Supreme Court Marshal implores Maryland Governor for an end to protests outside of justices’ homes

Supreme Court Marshal implores Maryland Governor for an end to protests outside of justices’ homes

U.S. Supreme Court Marshall Gail A. Curley wrote letters to Maryland officials, including Governor. Larry Hogan (Republican-MD), has written letters to Maryland authorities, including Gov.

In her Friday letter to Hogan, obtained by Fox News, the marshal cites state and county laws that make picketing outside of the justices’ homes illegal. She first references Maryland Criminal Code Law SS 3-904 (c), which states that “[a] person may not intentionally assemble with another in a manner that disrupts a person’s right to tranquility in the person’s home.” Marshal Curley noted that “[t]he statute provides for imprisonment for up to 90 days or a $100 fine or both.”

NEW: #SCOTUS Marshal sends letters to MD authorities, asking for full enforcement of state/local laws banning picketing outside Justices’ homes.

— Shannon Bream (@ShannonBream) July 2, 2022

Curley also mentioned a Montgomery County statute that “[a] person, or group of people must not picket next to or in front of any private residence.” Curley also noted that “‘[picketing” means “to place a person (or persons) at a specific location to transmit a message,” and cited the law. Curley cited the ordinance, which states that while protestors may pass a residence, they cannot stop at any particular private residence.”

Conservative justices have been subjected to protests outside of their homes since the unprecedented Supreme Court leak of a Dobbs v. Jackson Women’s Health Organization draft decision in May, which indicated Roe v. Wade might be overruled. On June 24, the official decision came down from the court that did in fact overturn the longstanding Roe decision and made abortion an issue for state legislators to decide. On the heels of this decision, protests have been ongoing outside justices’ houses.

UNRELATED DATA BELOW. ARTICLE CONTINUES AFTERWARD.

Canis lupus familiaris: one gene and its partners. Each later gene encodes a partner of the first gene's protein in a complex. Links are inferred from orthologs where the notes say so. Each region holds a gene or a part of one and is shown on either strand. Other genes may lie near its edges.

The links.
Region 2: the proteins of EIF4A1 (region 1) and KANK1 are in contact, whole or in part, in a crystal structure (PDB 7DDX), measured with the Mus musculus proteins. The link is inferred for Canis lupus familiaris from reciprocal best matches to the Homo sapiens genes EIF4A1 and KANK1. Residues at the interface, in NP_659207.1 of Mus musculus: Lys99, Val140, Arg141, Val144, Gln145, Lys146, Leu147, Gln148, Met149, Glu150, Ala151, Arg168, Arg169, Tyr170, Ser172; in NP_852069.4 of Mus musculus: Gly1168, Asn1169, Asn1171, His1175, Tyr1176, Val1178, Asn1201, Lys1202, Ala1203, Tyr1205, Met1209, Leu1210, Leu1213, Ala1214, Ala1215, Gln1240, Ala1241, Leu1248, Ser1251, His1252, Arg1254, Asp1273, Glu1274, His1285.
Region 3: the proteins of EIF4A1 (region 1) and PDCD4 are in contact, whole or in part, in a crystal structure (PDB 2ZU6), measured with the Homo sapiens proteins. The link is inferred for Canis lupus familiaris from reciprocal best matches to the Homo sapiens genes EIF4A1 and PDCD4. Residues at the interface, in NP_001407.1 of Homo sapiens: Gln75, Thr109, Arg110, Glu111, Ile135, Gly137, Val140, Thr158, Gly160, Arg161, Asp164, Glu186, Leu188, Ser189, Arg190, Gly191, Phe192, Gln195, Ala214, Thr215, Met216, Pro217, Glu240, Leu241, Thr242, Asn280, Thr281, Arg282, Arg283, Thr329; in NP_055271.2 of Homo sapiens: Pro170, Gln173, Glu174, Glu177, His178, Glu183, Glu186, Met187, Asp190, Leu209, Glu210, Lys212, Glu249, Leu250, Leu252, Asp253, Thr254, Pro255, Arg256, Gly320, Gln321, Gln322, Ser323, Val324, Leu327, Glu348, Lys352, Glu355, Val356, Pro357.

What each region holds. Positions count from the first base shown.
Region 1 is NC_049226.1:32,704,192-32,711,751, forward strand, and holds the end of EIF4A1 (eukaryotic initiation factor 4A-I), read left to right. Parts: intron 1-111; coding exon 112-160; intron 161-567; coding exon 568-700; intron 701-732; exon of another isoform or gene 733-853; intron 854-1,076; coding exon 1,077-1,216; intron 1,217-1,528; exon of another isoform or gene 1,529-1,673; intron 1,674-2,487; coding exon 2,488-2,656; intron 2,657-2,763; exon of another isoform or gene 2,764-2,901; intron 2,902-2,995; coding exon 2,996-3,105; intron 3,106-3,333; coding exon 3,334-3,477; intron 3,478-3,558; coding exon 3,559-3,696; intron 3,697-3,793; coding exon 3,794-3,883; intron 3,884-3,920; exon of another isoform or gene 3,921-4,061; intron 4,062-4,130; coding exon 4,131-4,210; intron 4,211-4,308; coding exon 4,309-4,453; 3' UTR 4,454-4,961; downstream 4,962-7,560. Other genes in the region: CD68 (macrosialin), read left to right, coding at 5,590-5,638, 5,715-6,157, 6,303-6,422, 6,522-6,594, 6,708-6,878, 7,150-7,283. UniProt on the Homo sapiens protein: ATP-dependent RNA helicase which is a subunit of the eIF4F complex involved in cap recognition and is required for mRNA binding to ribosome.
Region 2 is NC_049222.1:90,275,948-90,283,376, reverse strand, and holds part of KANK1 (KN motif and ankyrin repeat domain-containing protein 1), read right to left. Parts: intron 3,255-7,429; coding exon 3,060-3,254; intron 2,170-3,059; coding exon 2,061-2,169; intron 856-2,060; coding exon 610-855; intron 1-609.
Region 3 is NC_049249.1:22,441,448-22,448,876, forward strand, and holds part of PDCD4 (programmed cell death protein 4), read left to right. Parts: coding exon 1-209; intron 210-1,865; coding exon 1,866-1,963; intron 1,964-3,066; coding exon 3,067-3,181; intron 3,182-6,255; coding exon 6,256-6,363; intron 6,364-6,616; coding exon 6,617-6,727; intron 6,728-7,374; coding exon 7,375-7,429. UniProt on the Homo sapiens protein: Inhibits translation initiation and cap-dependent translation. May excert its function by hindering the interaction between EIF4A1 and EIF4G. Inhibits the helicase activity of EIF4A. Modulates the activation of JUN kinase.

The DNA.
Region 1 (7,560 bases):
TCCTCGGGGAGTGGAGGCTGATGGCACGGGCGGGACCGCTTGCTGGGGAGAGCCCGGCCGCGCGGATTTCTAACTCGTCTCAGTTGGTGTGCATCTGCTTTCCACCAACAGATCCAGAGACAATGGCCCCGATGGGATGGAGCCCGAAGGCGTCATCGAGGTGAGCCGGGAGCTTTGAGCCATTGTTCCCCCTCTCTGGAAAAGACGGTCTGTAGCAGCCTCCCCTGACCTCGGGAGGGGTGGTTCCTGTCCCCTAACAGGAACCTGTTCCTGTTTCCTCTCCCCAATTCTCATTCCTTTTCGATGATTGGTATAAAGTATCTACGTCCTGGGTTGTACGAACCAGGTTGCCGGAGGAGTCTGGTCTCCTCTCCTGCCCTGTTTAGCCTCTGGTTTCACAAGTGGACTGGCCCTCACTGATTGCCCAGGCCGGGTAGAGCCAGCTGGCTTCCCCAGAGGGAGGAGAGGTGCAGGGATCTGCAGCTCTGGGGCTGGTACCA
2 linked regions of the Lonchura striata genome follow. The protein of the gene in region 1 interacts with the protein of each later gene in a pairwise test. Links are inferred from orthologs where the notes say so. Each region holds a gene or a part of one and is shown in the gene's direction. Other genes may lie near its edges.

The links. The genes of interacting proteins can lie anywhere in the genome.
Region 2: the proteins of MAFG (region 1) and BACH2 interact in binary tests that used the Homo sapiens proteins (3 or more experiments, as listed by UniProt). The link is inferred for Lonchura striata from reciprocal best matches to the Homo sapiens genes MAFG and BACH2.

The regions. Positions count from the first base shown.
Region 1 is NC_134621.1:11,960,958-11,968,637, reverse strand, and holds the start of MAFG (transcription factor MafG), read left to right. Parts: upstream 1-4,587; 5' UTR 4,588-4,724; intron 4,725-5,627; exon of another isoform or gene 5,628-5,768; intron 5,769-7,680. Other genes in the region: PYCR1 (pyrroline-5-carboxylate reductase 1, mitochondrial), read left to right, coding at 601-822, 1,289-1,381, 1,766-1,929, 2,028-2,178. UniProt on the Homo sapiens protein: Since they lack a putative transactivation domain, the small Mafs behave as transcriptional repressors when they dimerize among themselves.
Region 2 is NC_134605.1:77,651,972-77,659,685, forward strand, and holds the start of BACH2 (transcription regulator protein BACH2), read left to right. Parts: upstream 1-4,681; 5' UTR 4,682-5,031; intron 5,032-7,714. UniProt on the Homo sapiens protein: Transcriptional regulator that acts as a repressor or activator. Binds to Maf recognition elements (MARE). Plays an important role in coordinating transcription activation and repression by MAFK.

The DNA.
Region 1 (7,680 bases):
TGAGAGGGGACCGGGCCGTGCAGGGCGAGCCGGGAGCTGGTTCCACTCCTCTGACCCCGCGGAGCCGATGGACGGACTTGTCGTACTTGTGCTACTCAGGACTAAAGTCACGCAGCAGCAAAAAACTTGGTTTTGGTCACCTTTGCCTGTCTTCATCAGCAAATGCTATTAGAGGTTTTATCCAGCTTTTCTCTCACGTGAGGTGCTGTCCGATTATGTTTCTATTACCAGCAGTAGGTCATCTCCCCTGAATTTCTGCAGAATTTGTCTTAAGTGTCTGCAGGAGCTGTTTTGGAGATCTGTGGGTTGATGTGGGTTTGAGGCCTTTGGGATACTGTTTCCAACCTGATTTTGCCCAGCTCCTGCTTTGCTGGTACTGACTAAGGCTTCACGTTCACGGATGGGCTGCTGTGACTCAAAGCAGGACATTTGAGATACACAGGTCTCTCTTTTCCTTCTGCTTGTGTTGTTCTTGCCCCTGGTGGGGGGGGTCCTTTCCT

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Abortion activists with Rise Up 4 Abortion Rights hold baby dolls at the home of Supreme Court Justice Amy Coney Barrett on June 18, 2022, in Falls Church, Virginia. The dolls are “forced births”, according to Rise Up 4 Abortion Rights. (Nathan Howard/Getty)

Curley referred to the same laws in a letter to Marc Elrich of Montgomery County.

While speaking to Hogan she mentioned that Gov. Glenn Youngkin (R-VA) in a May 11 letter that he was “deeply concerned” over the protests outside justices’ homes. The threats and demonstrations have only gotten worse:

Protest activity against Justices’ houses, along with threatening activities, have only increased since then. Large groups of demonstrators have been chanting slogans and beating drums at Justices’ houses in Maryland for weeks. Earlier this week, for example, 75 protestors loudly picketed at one Justice’s home in Maryland for 20-30 minutes in the evening, then proceeded to picket at another Justice’s home for 30 minuets, where the crowd grew to 100, and finally returned to the first Justice’s home to picket for another 20 minutes. These are exactly the types of behavior that Maryland and Montgomery County law prohibit.

On the 8th of June, Nicholas John Roske was taken into custody near Justice Brett Kavanaugh’s Maryland residence for planning to kill him. “Police and court documents say that Roske had in his possession a Glock-17 pistol, a tactical knife, pepper spray, zip ties, and a crowbar,” Breitbart News noted.

Curley pointed out that the same day, Hogan issued a press release in which he expressed, “It is vital to our constitutional system that the justices be able to carry out their duties without fear of violence against them and their families.”

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“Maryland laws and Montgomery County laws are the best tools for preventing picketing at Justices’ houses, and should be applied immediately,” she said.

Curley’s calls come as President Joe Biden’s Department of Justice continues to ignore a federal statute that prohibits “protests outside the homes of judges,” as Breitbart News reported.

U.S. Attorney General Merrick Garland speaks during a Senate Appropriations Subcommittee on Commerce, Justice, Science, and Related Agencies hearing on June 9, 2021, in Washington, DC. (Stefani Reynolds-Pool/Getty Images)

The case is Dobbs v. Jackson Women’s Health Organization, No. 19-1392 in the Supreme Court of the United States.

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